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Here is the abstract:
ORIGINAL RESEARCH COMMUNICATION
Oral administration of vitamin C decreases muscle mitochondrial biogenesis and hampers training-induced adaptations in endurance performance1,2,3
Mari-Carmen Gomez-Cabrera, Elena Domenech, Marco Romagnoli, Alessandro Arduini, Consuelo Borras, Federico V Pallardo, Juan Sastre and Jose Viña
1 From the Department of Physiology, Faculty of Medicine, University of Valencia, Valencia, Spain (M-CG-C, ED, AA, FVP, JS, and JV); the Catholic University of Valencia, Valencia, Spain (CB); and the Polytechnic University of Valencia, Valencia, Spain (MR)
Background: Exercise practitioners often take vitamin C supplements because intense muscular contractile activity can result in oxidative stress, as indicated by altered muscle and blood glutathione concentrations and increases in protein, DNA, and lipid peroxidation. There is, however, considerable debate regarding the beneficial health effects of vitamin C supplementation.
Objective: This study was designed to study the effect of vitamin C on training efficiency in rats and in humans.
Design: The human study was double-blind and randomized. Fourteen men (27–36 y old) were trained for 8 wk. Five of the men were supplemented daily with an oral dose of 1 g vitamin C. In the animal study, 24 male Wistar rats were exercised under 2 different protocols for 3 and 6 wk. Twelve of the rats were treated with a daily dose of vitamin C (0.24 mg/cm2 body surface area).
Results: The administration of vitamin C significantly (P = 0.014) hampered endurance capacity. The adverse effects of vitamin C may result from its capacity to reduce the exercise-induced expression of key transcription factors involved in mitochondrial biogenesis. These factors are peroxisome proliferator–activated receptor co-activator 1, nuclear respiratory factor 1, and mitochondrial transcription factor A. Vitamin C also prevented the exercise-induced expression of cytochrome C (a marker of mitochondrial content) and of the antioxidant enzymes superoxide dismutase and glutathione peroxidase.
Conclusion: Vitamin C supplementation decreases training efficiency because it prevents some cellular adaptations to exercise.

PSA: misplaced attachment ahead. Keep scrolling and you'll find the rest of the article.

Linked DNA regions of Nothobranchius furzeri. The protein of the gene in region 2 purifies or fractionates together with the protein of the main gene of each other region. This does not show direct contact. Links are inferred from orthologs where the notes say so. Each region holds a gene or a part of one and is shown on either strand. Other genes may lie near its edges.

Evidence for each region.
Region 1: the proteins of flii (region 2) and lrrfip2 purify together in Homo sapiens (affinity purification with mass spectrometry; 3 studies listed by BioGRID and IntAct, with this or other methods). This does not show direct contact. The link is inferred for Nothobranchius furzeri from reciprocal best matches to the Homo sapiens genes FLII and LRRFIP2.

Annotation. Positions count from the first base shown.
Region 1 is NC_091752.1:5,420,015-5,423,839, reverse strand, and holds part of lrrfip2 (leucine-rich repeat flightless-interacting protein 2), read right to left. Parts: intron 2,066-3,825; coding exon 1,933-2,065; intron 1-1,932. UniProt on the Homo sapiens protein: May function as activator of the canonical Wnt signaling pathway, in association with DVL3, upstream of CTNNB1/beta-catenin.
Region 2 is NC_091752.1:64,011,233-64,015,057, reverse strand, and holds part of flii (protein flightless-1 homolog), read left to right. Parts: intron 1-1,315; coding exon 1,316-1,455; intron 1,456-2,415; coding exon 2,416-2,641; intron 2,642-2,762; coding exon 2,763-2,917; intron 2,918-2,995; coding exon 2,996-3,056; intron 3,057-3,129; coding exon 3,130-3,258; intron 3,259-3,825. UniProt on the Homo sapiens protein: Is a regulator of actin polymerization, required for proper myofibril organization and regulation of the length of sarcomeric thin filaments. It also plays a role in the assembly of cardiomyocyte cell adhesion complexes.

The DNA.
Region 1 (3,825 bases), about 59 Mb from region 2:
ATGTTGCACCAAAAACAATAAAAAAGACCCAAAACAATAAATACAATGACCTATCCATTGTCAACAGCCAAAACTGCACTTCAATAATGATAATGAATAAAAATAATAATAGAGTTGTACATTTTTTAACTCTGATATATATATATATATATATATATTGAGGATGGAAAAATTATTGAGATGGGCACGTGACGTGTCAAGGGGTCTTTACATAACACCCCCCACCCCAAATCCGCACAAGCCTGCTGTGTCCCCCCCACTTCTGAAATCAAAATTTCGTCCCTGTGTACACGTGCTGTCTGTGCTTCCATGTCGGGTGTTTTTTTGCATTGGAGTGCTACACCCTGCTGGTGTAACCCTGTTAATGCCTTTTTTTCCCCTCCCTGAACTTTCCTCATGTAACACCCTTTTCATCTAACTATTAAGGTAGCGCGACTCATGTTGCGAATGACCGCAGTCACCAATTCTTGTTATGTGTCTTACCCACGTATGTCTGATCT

Key Words: Free radicals • VO2max • antioxidant enzymes • antioxidant supplements • exercise • exhaustion • vitamins • gene expression • hormesis • reactive oxygen species
And here is the news release
Thursday, January 17, 2008
NEW YORK (Reuters Health) - Taking vitamin C can blunt the body's response to endurance training, a new study in humans and rats shows.
Based on the findings, "the common practice of taking vitamin C supplements during training (for both health-related and performance-related physical fitness) should be seriously questioned," principal investigator Dr. Jose Vina of the University of Valencia in Spain and colleagues conclude.
Exercisers take the antioxidant based on the assumption that it protects their muscles from the oxidative stress that results from physical exertion, Vina's group reports in the American Journal of Clinical Nutrition. However, the researchers point out, oxidative stress during exercise may actually help the body to build endurance by forcing muscles to adapt.
To investigate, Vina and his team had 14 sedentary men undergo 8 weeks of training, during which 5 of them took 1 gram of vitamin C daily. They also put 24 rats through 3- and 6-week exercise training protocols, and gave half of the animals vitamin C daily.
The men who didn't take vitamin C showed a 22-percent increase in their body's ability to take up and use oxygen during exercise, compared with just a 10.8-percent increase for the men given vitamin C. Similar results were seen for the rats.
When the animals were forced to run to the point of exhaustion after 6 weeks of endurance training, those that weren't dosed with vitamin C were able to run nearly twice as far as they had before training, while those given the vitamin only increased their distance by 25 percent. Tests on the muscle tissue of the animals found that rats that weren't given vitamin C had added more mitochondria, the "engines" within cells that convert nutrients into energy.
The findings suggest that the release of free radicals during exercise helps muscles to adapt by changing gene expression, Vina and his team note, while antioxidants such as vitamin C may interfere with this process. In fact, they add, exercise itself could act as an antioxidant by boosting the body's expression of antioxidant enzymes.
"Taking into account that a high fitness level is associated with a lower risk of premature death from any cause, the effect of vitamin C administration on endurance capacity has important implications for nutritionists, physicians, and exercise trainers and practitioners," they conclude.
SOURCE: American Journal of Clinical Nutrition, January 2008.